Okay, hockey gods, we give. Uncle. There, we said it. Whatever cosmic balance needed to be achieved by wrecking the navel-gazing, misty-eyed nostalgia of the cursed Centennial season, consider it achieved. And, make no mistake, there is a curse at work here.
From the beginning of the actual hundredth year of the Habs last December, we've seen one unmitigated disaster after another. Coach fired? Check. Player scandals and innuendo of more? Check. Injuries of the long-term and freakish variety to every important player on the roster? Yup. Complete loss of confidence among key youth including the goaltender? Uh huh. Team implosion to the point of barely making the playoffs? Had it. Ignominous elimination at the hands of most hated playoff rival? Did it. Sale of the team in the midst of free-agent season? Done. Gutting of the roster, including the jettisoning of Saku Koivu? Happened.
Now, here we are at the tender beginning of a fresh new season. The new players seem to enjoy each other's company and the new coach appears capable and in control. But already the curse is at work, eating the delicate shoots of hope before they can flower, like locusts in a corn field. First Sergei Kostitsyn defects. Then the General is lost for two-thirds of the year. Now Ryan O'Byrne, who was just beginning to show he's finally reaching his potential as a pro, is gone for six weeks with a leg injury. And Glen Metropolit, who gives his heart on every shift and is an ace on the PK, is hurt too. Not to mention the rash of injuries plaguing the Bulldogs' roster in Hamilton. It all begs the question, What next? Will Carey Price, who seems to have found his game again, go down next? Or will it be Brian Gionta, who's sparking the team every night and playing with heart bigger than he is? Will it emerge that Bob Gainey's keeping an underaged harem in his downtown condo? I don't think we can stand waiting for the other shoe to drop for the rest of the season.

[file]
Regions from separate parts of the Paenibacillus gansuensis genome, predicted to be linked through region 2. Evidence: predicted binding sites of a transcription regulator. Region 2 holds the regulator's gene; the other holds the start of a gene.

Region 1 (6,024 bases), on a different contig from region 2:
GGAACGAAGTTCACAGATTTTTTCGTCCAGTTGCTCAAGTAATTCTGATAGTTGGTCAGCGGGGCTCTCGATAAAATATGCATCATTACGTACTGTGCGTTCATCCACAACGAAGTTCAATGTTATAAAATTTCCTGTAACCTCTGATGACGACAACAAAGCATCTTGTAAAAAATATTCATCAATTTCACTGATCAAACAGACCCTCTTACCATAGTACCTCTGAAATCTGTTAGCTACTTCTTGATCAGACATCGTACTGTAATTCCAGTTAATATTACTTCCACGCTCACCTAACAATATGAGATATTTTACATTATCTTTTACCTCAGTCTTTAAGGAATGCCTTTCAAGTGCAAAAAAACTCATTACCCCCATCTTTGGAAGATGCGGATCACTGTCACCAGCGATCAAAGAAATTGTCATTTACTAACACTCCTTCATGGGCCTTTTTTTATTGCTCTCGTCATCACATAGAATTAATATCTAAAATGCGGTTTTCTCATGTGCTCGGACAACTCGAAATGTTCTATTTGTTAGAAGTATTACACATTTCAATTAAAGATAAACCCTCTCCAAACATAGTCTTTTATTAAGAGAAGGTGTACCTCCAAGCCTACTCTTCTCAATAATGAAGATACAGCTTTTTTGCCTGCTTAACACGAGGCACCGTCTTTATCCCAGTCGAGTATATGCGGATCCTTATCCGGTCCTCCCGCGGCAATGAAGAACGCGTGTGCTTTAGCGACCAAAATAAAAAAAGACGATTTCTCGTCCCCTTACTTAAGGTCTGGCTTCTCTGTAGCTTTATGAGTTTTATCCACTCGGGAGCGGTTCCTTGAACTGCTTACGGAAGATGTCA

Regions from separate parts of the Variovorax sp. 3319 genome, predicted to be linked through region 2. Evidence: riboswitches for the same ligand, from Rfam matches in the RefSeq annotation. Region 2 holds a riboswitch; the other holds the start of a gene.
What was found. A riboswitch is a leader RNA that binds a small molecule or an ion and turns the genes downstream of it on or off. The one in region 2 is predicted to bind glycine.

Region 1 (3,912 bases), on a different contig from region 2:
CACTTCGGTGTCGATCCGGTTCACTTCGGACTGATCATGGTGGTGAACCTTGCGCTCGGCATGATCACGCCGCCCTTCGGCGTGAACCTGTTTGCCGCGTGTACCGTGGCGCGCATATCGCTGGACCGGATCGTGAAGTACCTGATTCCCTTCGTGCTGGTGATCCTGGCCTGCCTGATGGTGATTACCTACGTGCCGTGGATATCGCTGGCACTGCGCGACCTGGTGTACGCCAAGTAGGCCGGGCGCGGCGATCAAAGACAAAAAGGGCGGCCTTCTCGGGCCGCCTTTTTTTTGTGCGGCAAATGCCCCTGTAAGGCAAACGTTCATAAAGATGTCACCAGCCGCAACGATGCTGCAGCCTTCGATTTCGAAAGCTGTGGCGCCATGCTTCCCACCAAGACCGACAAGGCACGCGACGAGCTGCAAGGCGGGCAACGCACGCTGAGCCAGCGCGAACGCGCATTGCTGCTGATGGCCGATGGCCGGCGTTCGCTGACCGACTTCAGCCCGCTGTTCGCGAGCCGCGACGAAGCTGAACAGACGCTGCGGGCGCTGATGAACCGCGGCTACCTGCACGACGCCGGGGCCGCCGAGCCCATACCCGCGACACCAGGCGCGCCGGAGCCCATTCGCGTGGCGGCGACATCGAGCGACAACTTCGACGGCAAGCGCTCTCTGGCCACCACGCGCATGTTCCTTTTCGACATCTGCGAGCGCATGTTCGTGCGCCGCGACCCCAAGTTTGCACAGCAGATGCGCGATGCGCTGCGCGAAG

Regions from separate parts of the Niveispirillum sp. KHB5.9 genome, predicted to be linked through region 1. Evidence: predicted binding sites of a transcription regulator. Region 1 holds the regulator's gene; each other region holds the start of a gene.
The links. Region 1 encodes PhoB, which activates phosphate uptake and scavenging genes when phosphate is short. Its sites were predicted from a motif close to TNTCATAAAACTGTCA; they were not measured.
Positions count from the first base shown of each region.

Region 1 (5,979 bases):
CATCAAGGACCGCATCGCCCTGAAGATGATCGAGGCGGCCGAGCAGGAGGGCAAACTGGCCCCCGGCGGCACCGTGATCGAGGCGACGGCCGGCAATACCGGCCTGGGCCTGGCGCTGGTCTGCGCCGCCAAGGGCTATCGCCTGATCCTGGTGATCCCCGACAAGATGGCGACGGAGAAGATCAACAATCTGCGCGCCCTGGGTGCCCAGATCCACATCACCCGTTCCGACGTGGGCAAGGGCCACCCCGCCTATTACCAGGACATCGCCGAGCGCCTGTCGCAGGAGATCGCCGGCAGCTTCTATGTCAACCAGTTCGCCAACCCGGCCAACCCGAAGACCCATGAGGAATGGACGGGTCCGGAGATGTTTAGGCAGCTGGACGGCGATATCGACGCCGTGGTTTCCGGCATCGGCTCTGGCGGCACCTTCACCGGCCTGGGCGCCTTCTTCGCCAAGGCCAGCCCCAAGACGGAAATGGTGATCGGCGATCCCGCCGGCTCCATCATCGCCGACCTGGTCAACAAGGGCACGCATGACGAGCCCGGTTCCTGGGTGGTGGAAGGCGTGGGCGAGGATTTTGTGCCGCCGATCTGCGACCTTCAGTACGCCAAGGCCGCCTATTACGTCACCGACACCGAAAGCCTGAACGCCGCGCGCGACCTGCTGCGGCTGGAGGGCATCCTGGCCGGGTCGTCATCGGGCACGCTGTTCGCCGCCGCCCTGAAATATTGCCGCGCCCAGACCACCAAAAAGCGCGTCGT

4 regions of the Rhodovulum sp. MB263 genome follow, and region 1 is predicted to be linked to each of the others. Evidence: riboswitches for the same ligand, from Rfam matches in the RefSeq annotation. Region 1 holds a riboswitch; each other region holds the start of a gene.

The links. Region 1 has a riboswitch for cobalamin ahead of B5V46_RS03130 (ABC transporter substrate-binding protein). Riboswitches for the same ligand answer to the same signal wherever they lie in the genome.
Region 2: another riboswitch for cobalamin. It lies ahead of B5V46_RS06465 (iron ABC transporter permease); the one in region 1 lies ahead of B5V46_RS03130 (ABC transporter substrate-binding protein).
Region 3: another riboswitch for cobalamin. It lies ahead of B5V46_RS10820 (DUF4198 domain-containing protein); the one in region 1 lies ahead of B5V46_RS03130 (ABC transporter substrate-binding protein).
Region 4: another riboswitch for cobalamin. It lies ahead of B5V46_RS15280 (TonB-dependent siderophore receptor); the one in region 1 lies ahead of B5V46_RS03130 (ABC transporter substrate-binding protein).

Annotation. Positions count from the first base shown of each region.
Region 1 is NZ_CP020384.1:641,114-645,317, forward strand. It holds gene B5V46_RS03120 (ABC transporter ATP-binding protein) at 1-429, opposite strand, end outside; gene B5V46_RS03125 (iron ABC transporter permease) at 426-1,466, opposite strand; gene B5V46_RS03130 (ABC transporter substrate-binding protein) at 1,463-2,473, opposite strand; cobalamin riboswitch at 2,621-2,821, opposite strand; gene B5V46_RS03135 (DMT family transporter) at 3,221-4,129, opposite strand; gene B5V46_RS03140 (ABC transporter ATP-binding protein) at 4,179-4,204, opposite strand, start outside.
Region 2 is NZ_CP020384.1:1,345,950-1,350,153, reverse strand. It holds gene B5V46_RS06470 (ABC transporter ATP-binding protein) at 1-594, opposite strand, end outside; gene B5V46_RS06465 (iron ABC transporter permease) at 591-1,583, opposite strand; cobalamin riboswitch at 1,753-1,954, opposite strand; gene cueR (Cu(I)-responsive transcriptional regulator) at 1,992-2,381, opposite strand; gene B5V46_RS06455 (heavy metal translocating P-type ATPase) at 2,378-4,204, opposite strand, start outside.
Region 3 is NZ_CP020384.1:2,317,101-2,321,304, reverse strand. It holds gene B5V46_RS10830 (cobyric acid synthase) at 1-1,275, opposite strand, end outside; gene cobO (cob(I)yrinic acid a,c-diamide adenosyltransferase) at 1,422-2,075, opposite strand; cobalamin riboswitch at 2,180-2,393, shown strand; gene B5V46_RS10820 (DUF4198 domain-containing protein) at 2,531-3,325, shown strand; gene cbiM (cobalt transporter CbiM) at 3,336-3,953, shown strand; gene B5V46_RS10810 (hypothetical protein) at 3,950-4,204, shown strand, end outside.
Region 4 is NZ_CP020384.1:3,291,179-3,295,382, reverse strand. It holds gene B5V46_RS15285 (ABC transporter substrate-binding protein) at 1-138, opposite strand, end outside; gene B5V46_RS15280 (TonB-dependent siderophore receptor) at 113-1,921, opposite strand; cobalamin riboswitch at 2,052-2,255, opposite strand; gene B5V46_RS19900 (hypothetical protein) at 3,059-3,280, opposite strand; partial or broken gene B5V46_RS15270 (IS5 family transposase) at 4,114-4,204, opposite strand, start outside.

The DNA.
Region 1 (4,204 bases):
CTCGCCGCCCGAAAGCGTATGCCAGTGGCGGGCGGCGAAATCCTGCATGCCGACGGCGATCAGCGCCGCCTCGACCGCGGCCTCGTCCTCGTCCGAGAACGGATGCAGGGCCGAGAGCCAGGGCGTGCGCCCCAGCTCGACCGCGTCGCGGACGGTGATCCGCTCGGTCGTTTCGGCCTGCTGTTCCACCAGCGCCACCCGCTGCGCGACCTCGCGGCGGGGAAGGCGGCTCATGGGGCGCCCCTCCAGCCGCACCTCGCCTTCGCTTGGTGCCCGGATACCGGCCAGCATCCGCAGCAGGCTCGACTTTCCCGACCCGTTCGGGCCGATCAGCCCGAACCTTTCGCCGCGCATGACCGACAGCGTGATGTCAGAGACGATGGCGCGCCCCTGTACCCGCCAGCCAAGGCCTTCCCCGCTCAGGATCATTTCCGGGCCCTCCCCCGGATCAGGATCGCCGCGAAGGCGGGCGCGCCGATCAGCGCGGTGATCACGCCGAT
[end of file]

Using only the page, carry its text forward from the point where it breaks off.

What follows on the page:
So, hockey gods, we give. The question is, what more do we have to do to break the curse? In all the stories, there's a solution. We've already sacrificed pride and ambition on the altar of last year's playoffs. We've said goodbye to players we've loved. We've come to terms with change and just found hope again, only for it to start falling apart right from the get-go. Isn't that enough? Or do we have to play out the entire ill-fated year before things turn around? Unfortunately, I fear we do. That's the way the stories go, too. Trials by fire. Proof through adversity. And that means December 5 can't come fast enough.
In the end, although we feel it keenly, it isn't up to us. We can only stand by and wring our hands and agonize every time something new goes wrong. Breaking the curse is in the hands and the actions of the people most affected by it: the players themselves. I think they're showing a togetherness so far that we didn't ever see last season. And there's a dash of determination to dig themselves out of holes that's refreshing and new. Maybe those are the lessons the futility of the Centennial season was meant to teach them, and us. If it's a matter of being tested, we surely will be by the time the cursed year ends in December. But I think there are signs that the team that's being forged in a furnace of adversity now will be stronger for the experience when it comes out the other side of this.
If not, maybe we should look into finding an uncursed rugby team to root for.